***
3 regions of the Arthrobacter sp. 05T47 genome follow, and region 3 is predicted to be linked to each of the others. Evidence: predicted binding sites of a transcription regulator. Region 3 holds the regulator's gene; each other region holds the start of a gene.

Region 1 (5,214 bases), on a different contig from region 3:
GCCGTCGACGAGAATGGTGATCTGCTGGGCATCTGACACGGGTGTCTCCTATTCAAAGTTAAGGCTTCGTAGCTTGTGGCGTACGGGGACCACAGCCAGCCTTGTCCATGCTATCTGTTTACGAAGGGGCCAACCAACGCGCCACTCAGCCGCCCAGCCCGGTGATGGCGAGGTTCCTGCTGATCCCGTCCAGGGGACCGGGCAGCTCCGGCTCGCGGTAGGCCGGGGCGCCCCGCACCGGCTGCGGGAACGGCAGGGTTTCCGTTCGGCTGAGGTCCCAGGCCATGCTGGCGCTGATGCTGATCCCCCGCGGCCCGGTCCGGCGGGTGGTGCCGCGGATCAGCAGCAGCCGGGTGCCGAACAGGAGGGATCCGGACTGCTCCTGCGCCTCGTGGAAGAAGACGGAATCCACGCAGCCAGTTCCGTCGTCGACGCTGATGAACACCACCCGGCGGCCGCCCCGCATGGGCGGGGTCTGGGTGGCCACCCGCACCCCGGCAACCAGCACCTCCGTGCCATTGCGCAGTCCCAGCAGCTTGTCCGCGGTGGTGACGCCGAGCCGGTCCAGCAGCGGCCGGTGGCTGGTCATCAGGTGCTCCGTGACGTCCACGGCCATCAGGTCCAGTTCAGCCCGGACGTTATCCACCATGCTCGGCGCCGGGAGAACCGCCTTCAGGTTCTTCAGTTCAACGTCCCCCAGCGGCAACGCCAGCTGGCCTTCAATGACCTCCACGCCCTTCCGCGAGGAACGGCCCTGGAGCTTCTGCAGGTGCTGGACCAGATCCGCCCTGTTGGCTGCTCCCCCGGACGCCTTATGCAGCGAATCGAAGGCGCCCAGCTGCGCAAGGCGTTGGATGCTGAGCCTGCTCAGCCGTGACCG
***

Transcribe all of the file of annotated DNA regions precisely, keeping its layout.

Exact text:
3 regions of the Arthrobacter sp. 05T47 genome follow, and region 3 is predicted to be linked to each of the others. Evidence: predicted binding sites of a transcription regulator. Region 3 holds the regulator's gene; each other region holds the start of a gene.

Region 1 (5,214 bases), on a different contig from region 3:
GCCGTCGACGAGAATGGTGATCTGCTGGGCATCTGACACGGGTGTCTCCTATTCAAAGTTAAGGCTTCGTAGCTTGTGGCGTACGGGGACCACAGCCAGCCTTGTCCATGCTATCTGTTTACGAAGGGGCCAACCAACGCGCCACTCAGCCGCCCAGCCCGGTGATGGCGAGGTTCCTGCTGATCCCGTCCAGGGGACCGGGCAGCTCCGGCTCGCGGTAGGCCGGGGCGCCCCGCACCGGCTGCGGGAACGGCAGGGTTTCCGTTCGGCTGAGGTCCCAGGCCATGCTGGCGCTGATGCTGATCCCCCGCGGCCCGGTCCGGCGGGTGGTGCCGCGGATCAGCAGCAGCCGGGTGCCGAACAGGAGGGATCCGGACTGCTCCTGCGCCTCGTGGAAGAAGACGGAATCCACGCAGCCAGTTCCGTCGTCGACGCTGATGAACACCACCCGGCGGCCGCCCCGCATGGGCGGGGTCTGGGTGGCCACCCGCACCCCGGCAACCAGCACCTCCGTGCCATTGCGCAGTCCCAGCAGCTTGTCCGCGGTGGTGACGCCGAGCCGGTCCAGCAGCGGCCGGTGGCTGGTCATCAGGTGCTCCGTGACGTCCACGGCCATCAGGTCCAGTTCAGCCCGGACGTTATCCACCATGCTCGGCGCCGGGAGAACCGCCTTCAGGTTCTTCAGTTCAACGTCCCCCAGCGGCAACGCCAGCTGGCCTTCAATGACCTCCACGCCCTTCCGCGAGGAACGGCCCTGGAGCTTCTGCAGGTGCTGGACCAGATCCGCCCTGTTGGCTGCTCCCCCGGACGCCTTATGCAGCGAATCGAAGGCGCCCAGCTGCGCAAGGCGTTGGATGCTGAGCCTGCTCAGCCGTGACCG